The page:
Fast foods are very convenient – you just wait for some minutes and presto, your food is ready. You can even just drive through the store. They are advertised all around us, in TV, newspapers, billboards. It seems we cannot escape from their clutches. Even government cannot do anything. How come?
Thank God there is the slow food movement to reclaim our traditional way of preparing food, to promote local small businesses and sustainable agriculture. There is an organization called Slow Food founded by Carlo Petrini in Italy in the 1980s and it is gaining worldwide membership.
Slow food is not only about how to prepare our food. It is about sustainable food production – small-scale, equitable, empowering. Those who have tried producing rice would know how hard the work is and how time-consuming. First plow the field, then plant, weed, check the water, ward off the tilin, then the harvest, drying, pounding, winnowing, cooking before finally eating it. That is why every grain of rice is precious. Igorots are taught that. There’s a difference between the rice you produce yourself compared to the rice that you just buy from store. The rice you produce was consciously produced with your benefit in mind, from plowing to harvesting. How about the rice that you buy? Do you think the producers thought of your welfare when they produced it? When they applied pesticides, did they think of your health? Do you think they even thought of their own health? How about those who produce milk and hotdogs?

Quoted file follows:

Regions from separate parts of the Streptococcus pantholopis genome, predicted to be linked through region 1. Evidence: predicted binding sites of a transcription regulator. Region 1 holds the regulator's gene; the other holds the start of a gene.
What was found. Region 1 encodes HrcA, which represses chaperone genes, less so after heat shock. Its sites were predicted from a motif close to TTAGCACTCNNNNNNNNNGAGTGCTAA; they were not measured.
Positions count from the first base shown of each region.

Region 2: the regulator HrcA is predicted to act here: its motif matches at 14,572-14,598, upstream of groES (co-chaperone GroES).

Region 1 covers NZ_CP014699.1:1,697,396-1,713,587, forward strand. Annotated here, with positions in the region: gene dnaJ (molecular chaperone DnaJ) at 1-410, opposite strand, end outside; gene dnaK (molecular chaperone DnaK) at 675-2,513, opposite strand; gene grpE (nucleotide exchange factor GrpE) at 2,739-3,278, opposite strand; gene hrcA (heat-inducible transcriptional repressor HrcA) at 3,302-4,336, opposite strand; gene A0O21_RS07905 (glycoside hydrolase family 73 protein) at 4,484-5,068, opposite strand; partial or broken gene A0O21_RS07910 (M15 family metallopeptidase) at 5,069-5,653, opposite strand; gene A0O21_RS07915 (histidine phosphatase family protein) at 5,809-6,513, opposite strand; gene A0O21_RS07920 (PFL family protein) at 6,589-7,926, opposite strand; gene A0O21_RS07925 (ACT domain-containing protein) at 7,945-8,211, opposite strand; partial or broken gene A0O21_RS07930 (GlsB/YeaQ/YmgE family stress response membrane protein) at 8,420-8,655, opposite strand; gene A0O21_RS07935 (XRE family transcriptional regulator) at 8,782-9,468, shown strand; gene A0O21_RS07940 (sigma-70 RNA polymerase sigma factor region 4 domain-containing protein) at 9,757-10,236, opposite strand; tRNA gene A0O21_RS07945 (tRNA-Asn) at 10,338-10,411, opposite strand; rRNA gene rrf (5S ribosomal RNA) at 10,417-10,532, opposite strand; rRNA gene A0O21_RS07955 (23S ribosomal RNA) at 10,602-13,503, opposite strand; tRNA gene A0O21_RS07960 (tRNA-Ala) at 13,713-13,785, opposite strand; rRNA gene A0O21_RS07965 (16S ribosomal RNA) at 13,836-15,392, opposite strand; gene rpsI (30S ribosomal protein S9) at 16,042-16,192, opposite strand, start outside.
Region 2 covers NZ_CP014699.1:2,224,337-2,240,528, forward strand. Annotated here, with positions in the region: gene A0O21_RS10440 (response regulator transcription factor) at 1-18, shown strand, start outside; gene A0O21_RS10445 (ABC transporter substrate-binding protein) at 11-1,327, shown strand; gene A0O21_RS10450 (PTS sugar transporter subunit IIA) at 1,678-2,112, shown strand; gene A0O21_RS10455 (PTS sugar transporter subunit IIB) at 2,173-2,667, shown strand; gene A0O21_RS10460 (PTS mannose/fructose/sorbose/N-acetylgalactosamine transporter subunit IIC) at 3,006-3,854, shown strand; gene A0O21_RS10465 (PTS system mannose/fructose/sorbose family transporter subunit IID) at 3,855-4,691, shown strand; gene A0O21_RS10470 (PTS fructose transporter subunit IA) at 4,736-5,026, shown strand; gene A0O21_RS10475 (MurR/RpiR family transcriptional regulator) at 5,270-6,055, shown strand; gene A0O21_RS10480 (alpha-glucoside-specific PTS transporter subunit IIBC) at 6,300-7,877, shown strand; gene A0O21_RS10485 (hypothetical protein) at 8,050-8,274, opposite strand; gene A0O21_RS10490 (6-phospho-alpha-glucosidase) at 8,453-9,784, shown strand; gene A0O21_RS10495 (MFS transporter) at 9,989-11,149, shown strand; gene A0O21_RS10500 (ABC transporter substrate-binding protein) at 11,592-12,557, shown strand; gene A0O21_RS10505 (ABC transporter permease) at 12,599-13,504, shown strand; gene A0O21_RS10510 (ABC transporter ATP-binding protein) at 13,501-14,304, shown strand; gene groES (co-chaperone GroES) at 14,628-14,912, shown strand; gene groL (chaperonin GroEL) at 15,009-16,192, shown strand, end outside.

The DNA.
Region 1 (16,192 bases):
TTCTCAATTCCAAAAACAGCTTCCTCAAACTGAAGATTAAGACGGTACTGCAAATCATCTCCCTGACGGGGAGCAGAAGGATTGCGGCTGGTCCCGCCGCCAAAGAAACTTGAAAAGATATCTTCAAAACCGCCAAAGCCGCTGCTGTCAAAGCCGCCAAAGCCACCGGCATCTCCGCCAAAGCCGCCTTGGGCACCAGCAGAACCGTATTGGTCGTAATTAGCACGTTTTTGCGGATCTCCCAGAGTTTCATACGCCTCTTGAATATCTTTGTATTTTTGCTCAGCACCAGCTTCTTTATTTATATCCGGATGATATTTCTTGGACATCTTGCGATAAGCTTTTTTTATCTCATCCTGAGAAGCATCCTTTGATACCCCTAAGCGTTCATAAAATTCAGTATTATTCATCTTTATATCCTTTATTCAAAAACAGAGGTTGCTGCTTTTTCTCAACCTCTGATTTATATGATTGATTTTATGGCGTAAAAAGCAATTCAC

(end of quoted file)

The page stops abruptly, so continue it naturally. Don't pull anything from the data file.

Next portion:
With quarantine, many of us, especially here in the Cordillera, have sought refuge and meaning in gardening, whether in the mountains or in our yard or in our veranda or window sill. Many have reclaimed their green thumbs and first time gardeners have discovered that growing plants, surprisingly, is invigorating and exciting. With gardening, we learn to wait, we learn to care for the plants, we learn to remove the worms naturally, etc etc. Many like meI cannot produce all our food so we are dependent on farmers. So I choose organic as much as possible as these foods have been conscientiously grown. I hope with our lockdown experience, we have realized the value of the farmer/gardener, the value of patience, the value of nature (the rain, butterflies, and many other priceless lessons of life. Thank you, dear organic farmers!
Slow foods may take time to produce, to prepare and eat or drink but that’s precisely why they are so life-giving. Imagine the love and energy that goes into growing the pechay or beans. Imagine the love and energy preparing rice as compared to just buying rice or bread in the store. Imagine the love and energy that goes to producing and preparing dinengdeng as compared to just frying hotdog. As in everything in life, the more time we invest in something, the more valuable it becomes. How much do you value your health, your self? How much do you value your family? The decision is yours.**
“Keep on doing what is right, and trust yourself to the God who made you, for he will never fail you.” 1Peter 4:19